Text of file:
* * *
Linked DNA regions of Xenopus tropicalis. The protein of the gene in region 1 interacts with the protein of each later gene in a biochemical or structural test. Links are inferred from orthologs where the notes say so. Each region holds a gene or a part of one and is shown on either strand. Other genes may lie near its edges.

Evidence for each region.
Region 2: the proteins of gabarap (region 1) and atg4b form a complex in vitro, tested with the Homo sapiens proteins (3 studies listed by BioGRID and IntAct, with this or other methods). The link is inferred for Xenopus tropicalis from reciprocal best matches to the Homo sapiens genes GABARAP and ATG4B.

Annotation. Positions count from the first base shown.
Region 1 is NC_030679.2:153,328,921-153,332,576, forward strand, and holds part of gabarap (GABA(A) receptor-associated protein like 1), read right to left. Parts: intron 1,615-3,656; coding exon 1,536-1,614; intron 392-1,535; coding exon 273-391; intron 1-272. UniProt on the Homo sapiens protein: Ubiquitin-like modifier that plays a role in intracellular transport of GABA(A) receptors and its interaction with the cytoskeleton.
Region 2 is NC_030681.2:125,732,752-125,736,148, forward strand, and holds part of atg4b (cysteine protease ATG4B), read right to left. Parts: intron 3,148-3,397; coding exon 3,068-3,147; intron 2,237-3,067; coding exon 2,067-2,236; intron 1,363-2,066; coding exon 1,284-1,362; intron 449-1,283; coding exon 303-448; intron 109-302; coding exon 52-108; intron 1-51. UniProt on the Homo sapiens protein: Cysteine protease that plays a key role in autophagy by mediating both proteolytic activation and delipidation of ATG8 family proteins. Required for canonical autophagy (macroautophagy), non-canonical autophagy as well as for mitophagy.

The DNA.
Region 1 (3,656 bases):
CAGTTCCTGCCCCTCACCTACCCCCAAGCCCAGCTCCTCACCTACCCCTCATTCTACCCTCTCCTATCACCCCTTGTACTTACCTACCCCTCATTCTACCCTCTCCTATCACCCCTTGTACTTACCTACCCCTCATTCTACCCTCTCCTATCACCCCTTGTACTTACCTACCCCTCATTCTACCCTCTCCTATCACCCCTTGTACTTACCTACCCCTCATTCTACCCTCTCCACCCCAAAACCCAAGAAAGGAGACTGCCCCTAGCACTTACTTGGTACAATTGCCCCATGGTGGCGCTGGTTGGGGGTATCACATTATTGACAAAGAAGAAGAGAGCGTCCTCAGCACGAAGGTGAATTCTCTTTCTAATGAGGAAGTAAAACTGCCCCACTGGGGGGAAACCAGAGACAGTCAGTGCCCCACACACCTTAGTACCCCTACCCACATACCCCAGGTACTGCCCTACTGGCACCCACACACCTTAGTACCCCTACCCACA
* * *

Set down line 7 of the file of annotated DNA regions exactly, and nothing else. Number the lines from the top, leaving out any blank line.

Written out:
The DNA.